MAX PAYNE is a maverick cop determined to track down those responsible for the brutal murders of his wife, child and former partner. Driven by revenge and the search for justice to be done, his obsessive investigation takes him on a nightmare journey into a dark underworld. As the mystery deepens, Max is forced to battle enemies that seem to be beyond the natural world as he faces an unthinkable betrayal.
Director John Moore of BEHIND ENEMY LINES and FLIGHT OF THE PHOENIX brings a popular video game to life with MAX PAYNE. Enhanced with some fancy sets, striking effects and an impressive cast, the movie, especially the script, fails to deliver total satisfaction.
Detective Max Payne (played by Mark Wahlberg) lost his wife and child to murder. One of the murderers escaped and was never caught. This pushes Max into a downward spiral of depression, seclusion, anger, and an obsession for revenge. Although he is seeking justice and punishment for the criminal who got away, he is not motivated by a lawful conclusion to the matter. When a connection is finally made, between the brutal murder of a young woman and his wife, Payne is thrust into the dark underworld of drug use and with “following” an ancient Norse religious superstition. He suddenly finds himself surrounded by violence, suspicion, and a supernatural “atmosphere” he cannot understand. To complicate his life even further, his fellow police officers believe Max is the guilty party, and not the dark group with the mysterious wing tattoos.
The production quality of MAX PAYNE is superb and has a great look visually and stylistically. The set, which reportedly took eight months to build, brings the dark world of Payne to life. All the lead actors do an adequate job with their roles. The story is unique, but the script leaves something to be desired. The hero is so melancholy and angry over his wife’s death that it is hard to identify with him. There are no lengthy scenes of how well he related to his wife and baby that would help viewers sympathize with him when they die. There is little joy in the third act, therefore, when the movie finally reveals the bad guys to the hero. Finally, at the end, the hero takes revenge rather than justice.
The filmmakers unnecessarily fill their movie with 32 obscenities and profanities. These add nothing to the story and would have not been missed had they been omitted. There was also a needless moment of seeing a beautiful woman in her underwear trying to seduce Max. Also, a great deal of violence takes place between Max and the villains. The one positive note regarding the violence is that it was not very graphic and or bloody. Viewers don’t see the hero’s wife and baby get killed, nor do they see a character’s body dismembered.
Besides the foul language and the movie’s revenge motif, the biggest problem with MAX PAYNE is its confused and vague worldview. There are references to solider angels from Norse mythology, but viewers only see drug-induced hallucinations of dark flying angels or demons. In the beginning, Max says he believes in death and pain rather than Heaven, but at the end, after seeing visions of his wife and baby in the afterlife, he says, “I don’t know about Heaven but I do believe in angels.” This confusion will not inspire many viewers. Neither does the rest of MAX PAYNE.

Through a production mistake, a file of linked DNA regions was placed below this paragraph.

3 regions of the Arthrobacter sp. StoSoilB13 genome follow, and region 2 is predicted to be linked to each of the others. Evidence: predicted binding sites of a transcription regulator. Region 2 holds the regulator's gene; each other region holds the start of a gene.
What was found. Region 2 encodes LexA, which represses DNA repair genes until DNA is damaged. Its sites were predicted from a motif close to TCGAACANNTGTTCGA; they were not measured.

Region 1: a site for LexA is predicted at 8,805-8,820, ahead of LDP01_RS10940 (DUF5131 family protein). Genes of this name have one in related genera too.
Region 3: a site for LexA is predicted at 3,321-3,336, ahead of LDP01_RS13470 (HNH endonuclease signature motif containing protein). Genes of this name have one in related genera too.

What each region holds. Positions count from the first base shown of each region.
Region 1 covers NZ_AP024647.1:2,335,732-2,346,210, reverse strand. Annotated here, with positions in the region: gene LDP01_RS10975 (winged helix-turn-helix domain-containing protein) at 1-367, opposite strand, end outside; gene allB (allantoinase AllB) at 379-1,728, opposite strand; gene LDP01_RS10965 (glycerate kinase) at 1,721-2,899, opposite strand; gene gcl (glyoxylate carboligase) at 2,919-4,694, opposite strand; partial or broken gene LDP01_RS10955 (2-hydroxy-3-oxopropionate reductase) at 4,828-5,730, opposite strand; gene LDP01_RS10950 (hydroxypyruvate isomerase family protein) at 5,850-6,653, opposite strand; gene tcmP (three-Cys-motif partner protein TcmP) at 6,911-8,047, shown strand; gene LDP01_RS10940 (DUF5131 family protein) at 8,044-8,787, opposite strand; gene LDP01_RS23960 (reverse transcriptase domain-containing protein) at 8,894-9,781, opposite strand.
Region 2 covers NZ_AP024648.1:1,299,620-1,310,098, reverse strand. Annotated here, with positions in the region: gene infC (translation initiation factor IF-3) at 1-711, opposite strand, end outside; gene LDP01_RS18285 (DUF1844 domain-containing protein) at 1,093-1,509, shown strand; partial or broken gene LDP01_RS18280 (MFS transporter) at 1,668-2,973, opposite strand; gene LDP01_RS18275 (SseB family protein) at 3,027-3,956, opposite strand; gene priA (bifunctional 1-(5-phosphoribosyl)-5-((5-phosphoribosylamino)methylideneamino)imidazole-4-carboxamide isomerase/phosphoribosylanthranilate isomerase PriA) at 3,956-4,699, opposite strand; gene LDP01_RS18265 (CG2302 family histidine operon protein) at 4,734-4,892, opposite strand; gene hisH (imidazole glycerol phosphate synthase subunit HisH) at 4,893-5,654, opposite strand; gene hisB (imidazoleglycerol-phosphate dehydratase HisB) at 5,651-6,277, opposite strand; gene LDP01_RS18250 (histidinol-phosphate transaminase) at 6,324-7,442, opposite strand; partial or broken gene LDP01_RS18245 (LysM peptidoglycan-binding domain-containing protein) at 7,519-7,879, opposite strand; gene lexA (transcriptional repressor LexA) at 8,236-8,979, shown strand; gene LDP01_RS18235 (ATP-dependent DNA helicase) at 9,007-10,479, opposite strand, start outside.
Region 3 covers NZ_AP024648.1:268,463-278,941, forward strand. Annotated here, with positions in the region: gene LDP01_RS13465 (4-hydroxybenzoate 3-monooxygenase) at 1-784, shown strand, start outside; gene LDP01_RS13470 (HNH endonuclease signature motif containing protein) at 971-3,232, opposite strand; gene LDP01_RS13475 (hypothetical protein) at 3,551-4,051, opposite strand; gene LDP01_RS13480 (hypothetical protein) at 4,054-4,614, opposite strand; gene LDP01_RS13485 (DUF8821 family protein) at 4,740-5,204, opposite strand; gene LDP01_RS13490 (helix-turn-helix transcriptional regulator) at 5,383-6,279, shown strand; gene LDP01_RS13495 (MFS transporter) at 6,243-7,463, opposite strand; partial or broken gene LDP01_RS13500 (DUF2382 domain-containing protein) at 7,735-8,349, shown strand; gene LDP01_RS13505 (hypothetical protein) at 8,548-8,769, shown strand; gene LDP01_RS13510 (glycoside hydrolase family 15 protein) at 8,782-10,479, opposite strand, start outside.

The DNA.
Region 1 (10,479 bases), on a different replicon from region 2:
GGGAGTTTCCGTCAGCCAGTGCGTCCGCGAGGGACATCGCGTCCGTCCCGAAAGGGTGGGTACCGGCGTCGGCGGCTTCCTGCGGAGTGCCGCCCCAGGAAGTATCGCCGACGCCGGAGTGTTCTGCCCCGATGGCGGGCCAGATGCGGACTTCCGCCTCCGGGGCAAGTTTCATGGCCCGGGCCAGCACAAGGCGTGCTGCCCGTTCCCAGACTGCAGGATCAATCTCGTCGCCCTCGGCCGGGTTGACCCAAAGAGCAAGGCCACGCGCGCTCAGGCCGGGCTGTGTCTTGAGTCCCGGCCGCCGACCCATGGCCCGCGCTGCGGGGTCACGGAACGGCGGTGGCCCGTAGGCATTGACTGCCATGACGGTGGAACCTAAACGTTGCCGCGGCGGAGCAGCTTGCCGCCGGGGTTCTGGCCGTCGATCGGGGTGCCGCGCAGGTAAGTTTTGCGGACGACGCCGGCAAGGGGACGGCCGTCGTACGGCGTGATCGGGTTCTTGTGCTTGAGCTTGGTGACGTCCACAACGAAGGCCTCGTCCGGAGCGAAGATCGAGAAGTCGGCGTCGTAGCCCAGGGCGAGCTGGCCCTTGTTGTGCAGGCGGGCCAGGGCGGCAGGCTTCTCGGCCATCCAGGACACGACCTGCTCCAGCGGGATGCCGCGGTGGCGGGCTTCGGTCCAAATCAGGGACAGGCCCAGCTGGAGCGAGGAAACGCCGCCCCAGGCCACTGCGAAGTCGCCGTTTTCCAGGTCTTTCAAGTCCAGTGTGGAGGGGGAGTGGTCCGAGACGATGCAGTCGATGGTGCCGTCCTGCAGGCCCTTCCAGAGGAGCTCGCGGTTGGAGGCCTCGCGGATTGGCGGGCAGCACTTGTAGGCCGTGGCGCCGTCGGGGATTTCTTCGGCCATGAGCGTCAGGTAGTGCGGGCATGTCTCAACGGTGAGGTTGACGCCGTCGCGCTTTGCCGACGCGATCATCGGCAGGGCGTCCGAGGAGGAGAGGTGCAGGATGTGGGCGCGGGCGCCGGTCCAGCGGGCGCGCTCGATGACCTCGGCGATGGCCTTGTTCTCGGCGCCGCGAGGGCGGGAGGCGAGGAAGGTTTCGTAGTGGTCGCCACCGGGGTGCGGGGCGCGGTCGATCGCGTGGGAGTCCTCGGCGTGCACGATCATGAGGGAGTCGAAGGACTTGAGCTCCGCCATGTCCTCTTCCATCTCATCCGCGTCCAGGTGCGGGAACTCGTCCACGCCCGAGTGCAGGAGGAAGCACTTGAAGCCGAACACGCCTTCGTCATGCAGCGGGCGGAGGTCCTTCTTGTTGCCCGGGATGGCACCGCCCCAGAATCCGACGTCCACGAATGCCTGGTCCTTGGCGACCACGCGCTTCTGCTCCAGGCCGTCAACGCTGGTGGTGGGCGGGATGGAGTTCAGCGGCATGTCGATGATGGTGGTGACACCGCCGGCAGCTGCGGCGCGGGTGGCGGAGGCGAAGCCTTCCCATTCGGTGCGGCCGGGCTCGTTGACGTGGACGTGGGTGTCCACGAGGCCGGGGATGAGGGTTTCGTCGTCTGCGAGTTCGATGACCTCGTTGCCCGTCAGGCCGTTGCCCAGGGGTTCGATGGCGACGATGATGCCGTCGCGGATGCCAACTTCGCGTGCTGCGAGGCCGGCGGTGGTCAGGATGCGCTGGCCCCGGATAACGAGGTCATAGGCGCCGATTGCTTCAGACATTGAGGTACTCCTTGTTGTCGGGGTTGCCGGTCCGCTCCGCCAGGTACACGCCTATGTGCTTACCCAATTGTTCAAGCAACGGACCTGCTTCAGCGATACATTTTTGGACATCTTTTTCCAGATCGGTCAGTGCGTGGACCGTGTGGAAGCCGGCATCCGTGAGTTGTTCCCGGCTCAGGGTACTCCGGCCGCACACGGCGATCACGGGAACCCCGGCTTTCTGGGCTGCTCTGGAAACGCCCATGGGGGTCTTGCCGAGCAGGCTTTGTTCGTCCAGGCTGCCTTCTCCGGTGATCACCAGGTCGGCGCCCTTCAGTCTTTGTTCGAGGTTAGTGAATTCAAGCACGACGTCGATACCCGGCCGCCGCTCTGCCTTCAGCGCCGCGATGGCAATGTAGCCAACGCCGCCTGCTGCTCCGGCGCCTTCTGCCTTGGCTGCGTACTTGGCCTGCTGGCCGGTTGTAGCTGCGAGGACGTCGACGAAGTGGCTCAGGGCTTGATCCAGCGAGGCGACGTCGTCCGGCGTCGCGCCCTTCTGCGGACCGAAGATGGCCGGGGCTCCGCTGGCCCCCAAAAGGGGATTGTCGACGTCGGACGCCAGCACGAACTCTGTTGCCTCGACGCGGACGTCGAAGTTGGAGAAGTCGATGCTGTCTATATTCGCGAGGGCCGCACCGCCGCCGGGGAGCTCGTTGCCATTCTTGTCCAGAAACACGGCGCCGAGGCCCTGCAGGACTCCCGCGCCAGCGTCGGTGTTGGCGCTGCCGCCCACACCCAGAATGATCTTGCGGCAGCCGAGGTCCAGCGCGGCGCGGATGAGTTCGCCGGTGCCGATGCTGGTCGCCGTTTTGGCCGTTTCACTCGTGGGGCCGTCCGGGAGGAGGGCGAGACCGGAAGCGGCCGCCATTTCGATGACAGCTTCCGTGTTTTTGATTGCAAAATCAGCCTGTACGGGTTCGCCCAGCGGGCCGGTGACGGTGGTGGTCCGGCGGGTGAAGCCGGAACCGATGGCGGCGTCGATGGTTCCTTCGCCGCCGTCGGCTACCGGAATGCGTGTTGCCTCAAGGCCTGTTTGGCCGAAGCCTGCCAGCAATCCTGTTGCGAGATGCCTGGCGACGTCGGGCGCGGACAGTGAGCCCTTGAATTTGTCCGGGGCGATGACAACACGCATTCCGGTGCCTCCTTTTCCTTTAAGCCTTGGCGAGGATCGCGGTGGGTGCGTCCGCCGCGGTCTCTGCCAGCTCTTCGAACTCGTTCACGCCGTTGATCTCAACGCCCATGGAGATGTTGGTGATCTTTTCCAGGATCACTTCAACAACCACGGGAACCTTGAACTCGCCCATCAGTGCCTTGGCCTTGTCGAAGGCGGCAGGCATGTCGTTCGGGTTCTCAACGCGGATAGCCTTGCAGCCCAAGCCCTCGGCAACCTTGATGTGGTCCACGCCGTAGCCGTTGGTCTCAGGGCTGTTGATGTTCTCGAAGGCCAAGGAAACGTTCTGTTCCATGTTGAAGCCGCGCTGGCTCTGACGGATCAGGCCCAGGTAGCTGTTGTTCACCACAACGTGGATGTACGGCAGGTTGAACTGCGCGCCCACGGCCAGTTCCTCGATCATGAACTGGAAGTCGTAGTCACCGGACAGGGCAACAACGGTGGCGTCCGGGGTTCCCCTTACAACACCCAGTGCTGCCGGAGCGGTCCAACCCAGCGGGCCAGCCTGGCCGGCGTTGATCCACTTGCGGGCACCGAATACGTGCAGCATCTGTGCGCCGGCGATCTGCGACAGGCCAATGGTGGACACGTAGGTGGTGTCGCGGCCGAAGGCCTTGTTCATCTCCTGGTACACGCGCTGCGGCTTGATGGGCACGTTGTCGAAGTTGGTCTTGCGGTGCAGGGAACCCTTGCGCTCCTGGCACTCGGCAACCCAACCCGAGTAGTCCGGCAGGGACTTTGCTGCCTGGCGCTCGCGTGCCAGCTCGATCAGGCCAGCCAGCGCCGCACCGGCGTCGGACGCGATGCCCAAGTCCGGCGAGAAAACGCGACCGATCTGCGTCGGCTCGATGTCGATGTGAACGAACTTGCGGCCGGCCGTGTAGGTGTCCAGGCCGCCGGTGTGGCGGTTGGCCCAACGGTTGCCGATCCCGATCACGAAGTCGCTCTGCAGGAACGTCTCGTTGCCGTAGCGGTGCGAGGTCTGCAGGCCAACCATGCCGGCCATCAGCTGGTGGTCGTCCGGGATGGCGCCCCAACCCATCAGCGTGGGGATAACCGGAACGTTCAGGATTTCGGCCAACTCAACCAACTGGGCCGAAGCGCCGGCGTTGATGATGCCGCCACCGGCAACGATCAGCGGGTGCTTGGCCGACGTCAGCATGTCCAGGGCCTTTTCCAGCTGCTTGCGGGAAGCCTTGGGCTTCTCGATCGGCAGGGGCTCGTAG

(PaPa, FR, Acap, Ab, B, LLL, VVV, S, NN, A, DD, MM) Strong slightly mixed pagan worldview with some false theological concepts from Norse mythology, including images of demons that appear during drug-induced hallucinations, plus corporate corruption, hero says that he believes in pain and death rather than Heaven in the beginning but at the end says, “I don’t know about Heaven but I do believe in angels,” and one man cryptically says that the Devil is gathering his army and that hero is trying to find something that God wants to stay hidden, but movie never resolves these supernatural allusions and ends with the policeman hero taking revenge; at least 21 obscenities (including one “f” word), nine strong profanities and two light profanities; very strong action violence (although not extremely graphic and very little blood shown) including disturbing dialogue, murder, a person hacked to pieces, fist fights, beating a person with a stick, man commits suicide by jumping from building, gun battles, shootings, and innocent man killed by police; a woman tries to seduce protagonist; brief partial female nudity, woman in provocative clothing then shown from behind only in underwear with slight glimpse of her breasts; light alcohol use shown in club scene; moderate drug use concerning an engineered serum that a user soon becomes addicted to; and, hero takes revenge at the end, hatred, betrayal, deceit, and scary images.
MAX PAYNE stars Mark Wahlberg as a maverick police detective determined to track down those responsible for the brutal murders of his wife and child. When a girl and his former partner are found murdered, Max becomes a suspect. Driven by revenge and the search for justice, his obsessive investigation takes him on a nightmare journey into a dark underworld with drug-induced visions of demons. As the mystery deepens, Max is forced to battle enemies that seem to be beyond the natural world as he faces an unthinkable betrayal.
The production quality of Max Payne is superb and has a great look visually and stylistically. The set, which reportedly took 8 months to build, brings the dark world of Max Payne to life. The acting is good, but the script leaves something to be desired. It contains loose ends and a dark, uninspiring hero. Besides the foul language and the revenge motif, the biggest problem with MAX PAYNE is its confused and vague pagan worldview. Not much is explained, including some cryptic statements about the Devil and God, and unresolved visions of darkness and light. Ultimately, MAX PAYNE offers little.